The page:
Ashton married artist Adja Yunkers (1900-1983) in 1953, and they had two daughters Alexandra (known as Sasha) and Marina. In 1985 she married writer Matti Megged (1923-2003).
Related Materials:
Among the holdings of the Archives is an oral history interview with Dore Ashton conducted November 21, 2010 by George W. Sampson, for the Archives of American Art's Elizabeth Murray Oral History of Women in the Visual Arts Project.

Dore Ashton papers are also located at Emory University Manuscript, Archives, and Rare Book Library.
Provenance:
The Dore Ashton papers were donated to the Archives of American Art by Dore Ashton May 27, 1982, May 8, 1997, June 2, 2011, and March, 25, 2016.
Restrictions:
Use of original papers requires an appointment.
Rights:
The Archives of American Art makes its archival collections available for non-commercial, educational and personal use unless restricted by copyright and/or donor restrictions, including but not limited to access and publication restrictions. AAA makes no representations concerning such rights and restrictions and it is the user's responsibility to determine whether rights or restrictions exist and to obtain any necessary permission to access, use, reproduce and publish the collections. Please refer to the Smithsonian's Terms of Use for additional information.
Occupation:
Art critics -- New York (State) -- New York  Search this
Art historians -- New York (State) -- New York  Search this
Authors -- New York (State) -- New York  Search this
Educators -- New York (State) -- New York  Search this
Topic:
Women art critics  Search this
Women art historians  Search this
Women authors  Search this
Women educators  Search this
Art criticism  Search this
Art, Modern  Search this
Art -- Study and teaching  Search this
Artists -- United States  Search this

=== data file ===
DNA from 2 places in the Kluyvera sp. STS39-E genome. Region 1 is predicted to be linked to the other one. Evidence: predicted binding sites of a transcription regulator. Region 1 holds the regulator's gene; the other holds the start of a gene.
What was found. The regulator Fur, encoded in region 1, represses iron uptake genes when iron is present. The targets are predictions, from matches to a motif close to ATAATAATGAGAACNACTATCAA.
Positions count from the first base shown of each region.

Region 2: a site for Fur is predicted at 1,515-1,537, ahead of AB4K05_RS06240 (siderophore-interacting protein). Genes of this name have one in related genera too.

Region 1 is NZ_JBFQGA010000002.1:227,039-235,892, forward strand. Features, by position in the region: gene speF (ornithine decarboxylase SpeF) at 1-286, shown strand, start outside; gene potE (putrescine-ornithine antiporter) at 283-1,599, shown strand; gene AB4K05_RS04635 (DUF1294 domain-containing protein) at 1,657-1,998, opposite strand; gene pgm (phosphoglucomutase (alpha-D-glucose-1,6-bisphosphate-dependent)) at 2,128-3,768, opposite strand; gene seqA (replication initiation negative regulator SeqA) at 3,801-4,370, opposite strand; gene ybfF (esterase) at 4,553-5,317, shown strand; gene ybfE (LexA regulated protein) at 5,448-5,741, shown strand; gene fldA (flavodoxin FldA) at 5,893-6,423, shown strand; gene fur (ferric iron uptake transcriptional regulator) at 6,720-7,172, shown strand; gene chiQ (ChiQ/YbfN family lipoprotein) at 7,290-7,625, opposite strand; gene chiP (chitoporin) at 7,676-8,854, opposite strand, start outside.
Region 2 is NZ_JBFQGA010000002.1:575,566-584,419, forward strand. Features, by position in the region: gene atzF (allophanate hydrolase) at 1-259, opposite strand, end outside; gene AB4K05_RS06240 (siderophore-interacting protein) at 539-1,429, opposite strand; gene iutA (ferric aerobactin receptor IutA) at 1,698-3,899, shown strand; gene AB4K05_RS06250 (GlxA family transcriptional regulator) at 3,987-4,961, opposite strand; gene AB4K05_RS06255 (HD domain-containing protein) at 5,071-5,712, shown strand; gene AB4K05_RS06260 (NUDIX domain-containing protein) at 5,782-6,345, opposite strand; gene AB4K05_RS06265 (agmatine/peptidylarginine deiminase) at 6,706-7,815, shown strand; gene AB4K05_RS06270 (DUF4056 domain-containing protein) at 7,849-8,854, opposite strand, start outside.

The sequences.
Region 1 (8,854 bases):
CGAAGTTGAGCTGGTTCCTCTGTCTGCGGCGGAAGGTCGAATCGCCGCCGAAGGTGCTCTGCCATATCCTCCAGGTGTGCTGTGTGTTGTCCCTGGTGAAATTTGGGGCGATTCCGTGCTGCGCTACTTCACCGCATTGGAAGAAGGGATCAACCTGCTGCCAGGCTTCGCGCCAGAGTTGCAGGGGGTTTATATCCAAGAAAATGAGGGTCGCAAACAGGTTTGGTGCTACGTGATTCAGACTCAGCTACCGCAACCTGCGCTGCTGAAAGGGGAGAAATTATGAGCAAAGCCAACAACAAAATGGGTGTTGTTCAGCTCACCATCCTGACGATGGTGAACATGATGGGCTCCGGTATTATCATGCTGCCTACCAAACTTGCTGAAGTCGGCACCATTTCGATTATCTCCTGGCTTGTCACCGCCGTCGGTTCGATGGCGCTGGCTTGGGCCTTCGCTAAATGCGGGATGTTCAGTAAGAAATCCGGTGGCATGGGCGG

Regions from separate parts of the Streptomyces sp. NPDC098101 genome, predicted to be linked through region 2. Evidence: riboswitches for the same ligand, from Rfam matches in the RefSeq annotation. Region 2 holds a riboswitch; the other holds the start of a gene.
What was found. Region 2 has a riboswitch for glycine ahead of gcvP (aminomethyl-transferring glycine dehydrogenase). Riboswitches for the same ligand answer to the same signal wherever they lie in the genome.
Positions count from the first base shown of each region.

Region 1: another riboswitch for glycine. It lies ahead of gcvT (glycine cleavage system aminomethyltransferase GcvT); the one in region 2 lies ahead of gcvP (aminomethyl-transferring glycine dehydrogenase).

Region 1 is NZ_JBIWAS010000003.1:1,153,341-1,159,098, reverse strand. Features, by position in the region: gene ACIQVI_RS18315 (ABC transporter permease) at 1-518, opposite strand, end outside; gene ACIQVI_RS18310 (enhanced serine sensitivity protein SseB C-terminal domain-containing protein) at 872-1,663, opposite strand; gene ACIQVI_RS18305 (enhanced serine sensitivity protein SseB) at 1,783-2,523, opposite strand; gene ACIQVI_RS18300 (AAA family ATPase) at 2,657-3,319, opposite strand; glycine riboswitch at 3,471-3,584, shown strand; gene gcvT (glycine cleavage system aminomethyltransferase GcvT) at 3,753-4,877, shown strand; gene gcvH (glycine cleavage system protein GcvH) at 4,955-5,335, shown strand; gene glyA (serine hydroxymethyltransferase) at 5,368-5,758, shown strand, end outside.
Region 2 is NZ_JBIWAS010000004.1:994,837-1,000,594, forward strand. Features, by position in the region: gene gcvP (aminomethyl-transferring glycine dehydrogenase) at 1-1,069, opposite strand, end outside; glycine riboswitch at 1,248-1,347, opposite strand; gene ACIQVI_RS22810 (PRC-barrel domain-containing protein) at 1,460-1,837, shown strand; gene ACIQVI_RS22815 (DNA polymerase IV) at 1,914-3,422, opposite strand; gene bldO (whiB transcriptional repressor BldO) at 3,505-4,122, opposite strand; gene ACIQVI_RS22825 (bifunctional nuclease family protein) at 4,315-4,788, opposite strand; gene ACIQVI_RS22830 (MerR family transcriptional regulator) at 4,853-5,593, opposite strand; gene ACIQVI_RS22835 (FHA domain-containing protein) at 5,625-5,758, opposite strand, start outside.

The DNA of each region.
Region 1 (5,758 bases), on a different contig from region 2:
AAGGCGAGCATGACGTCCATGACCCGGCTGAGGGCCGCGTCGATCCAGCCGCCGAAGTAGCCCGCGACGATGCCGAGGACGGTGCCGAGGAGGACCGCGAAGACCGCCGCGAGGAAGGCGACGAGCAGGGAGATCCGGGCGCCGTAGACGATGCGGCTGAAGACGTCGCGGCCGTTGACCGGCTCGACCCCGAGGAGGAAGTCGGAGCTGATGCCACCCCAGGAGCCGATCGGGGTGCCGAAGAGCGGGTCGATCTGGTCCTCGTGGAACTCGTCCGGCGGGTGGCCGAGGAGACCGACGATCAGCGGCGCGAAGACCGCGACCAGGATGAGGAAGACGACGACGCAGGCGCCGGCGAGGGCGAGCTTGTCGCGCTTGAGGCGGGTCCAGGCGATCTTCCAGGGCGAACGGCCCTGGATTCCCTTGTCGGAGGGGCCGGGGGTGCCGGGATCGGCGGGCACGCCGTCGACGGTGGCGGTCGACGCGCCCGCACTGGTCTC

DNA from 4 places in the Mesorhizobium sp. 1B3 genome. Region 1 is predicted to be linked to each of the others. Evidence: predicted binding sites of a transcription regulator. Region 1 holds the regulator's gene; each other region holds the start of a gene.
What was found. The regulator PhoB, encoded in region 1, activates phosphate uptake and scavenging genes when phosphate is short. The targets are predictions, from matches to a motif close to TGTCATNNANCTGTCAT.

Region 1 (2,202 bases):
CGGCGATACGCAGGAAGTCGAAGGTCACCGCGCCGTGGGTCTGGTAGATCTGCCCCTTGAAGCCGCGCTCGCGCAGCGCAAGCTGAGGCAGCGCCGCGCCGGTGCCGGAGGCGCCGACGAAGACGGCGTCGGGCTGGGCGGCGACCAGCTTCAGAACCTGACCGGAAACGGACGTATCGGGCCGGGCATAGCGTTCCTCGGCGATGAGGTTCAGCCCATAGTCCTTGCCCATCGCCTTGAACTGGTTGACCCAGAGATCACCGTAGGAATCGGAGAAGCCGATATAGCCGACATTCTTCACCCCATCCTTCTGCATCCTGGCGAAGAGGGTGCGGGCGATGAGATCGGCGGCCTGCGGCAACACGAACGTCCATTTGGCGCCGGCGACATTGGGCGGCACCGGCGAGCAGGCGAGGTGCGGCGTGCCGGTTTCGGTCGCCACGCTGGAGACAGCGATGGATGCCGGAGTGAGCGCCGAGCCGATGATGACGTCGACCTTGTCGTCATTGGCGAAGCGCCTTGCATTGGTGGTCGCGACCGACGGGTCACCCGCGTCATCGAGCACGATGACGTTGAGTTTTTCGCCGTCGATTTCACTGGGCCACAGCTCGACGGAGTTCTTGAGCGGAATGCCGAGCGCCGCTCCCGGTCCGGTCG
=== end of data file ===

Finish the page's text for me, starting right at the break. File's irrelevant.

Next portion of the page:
Genre/Form:
Diaries
Photographs
Sketchbooks
Transcripts
Citation:
Dore Ashton papers, 1849, circa 1928-2014. Archives of American Art, Smithsonian Institution.
Identifier:
AAA.ashtdore
See more items in:
Dore Ashton papers
Archival Repository:
Archives of American Art
GUID:
https://n2t.net/ark:/65665/mw96b23d022-d02d-4a06-ba62-e34c59ad25ae
EDAN-URL:
ead_collection:sova-aaa-ashtdore
Online Media:

Oral history interview with Dore Ashton

Interviewee:
Ashton, Dore  Search this
Sampson, George E., 1951-  Search this
Creator:
Elizabeth Murray Oral History of Women in the Visual Arts Project  Search this
Names:
Cooper Union for the Advancement of Science and Art -- Faculty  Search this
Elizabeth Murray Oral History of Women in the Visual Arts Project  Search this
Harvard University -- Students  Search this
New School for Social Research (New York, N.Y.) -- Students  Search this
New York Times Company  Search this
De Kooning, Willem, 1904-1997  Search this
Devree, Howard, 1891-1966  Search this
Guston, Philip, 1913-1980  Search this
Kline, Franz, 1910-1962  Search this
Klüver, Billy, 1927-2004  Search this
Motherwell, Robert  Search this
Orlovsky, Peter, 1933-2010  Search this
Paz, Octavio, 1914-  Search this
Rauschenberg, Robert, 1925-2008  Search this
Reynal, Jeanne, 1903-  Search this
Rothko, Mark, 1903-1970  Search this
Selz, Peter Howard, 1919-2019  Search this
Smith, David, 1906-1965  Search this
Yunkers, Adja, 1900-1983  Search this
Extent:
67 Pages (Transcript)
Type:
Collection descriptions
Archival materials
Pages
Sound recordings
Interviews
Date:
2010 November 21 - 2011 March 9
Scope and Contents:
An interview of Dore Ashton conducted 2010 November 21 and 2011 March 9, by George W. Sampson, for the Archives of American Art's Elizabeth Murray Oral History of Women in the Visual Arts project, at Ashton's home, in New York, New York.
Ashton talks about growing up politically active; protesting the internment of the Japanese Americans during WWII; attending The New School and then Harvard University; briefly working as a gallery receptionist; writing her first reviews for Art Digest; Howard Devree hiring her as a writer for The New York Times; travels and living in Europe; writing feature pieces about individual artists for The New York Times; writing for Cahiers d'art; her relationships Franz Kline, Willem de Kooning, Mark Rothko, Philip Guston, Robert Motherwell, Billy Kluver, Robert Rauschenberg, Octavio Paz, and others; marriage to Adja Yunkers; teaching at Cooper Union; interest in Latin American Art; flirting; being a "dedicated reader of Nietzsche"; visits to the Cedar Tavern; being a peacenik; and other topics. She recalls Jeanne Reynal, Mario Pedrosa, Alger Hiss, Peter Selz, Peter Orlovsky, David Smith, and others.
Biographical / Historical:
Dore Ashton (1928-2017) was an art historian in New York, New York. George W. Sampson (1951-) is an arts administrator in Charlottesville, Virginia.
General:
Originally recorded on 2 memory cards. Duration is 2 hr., 57 min.
Provenance: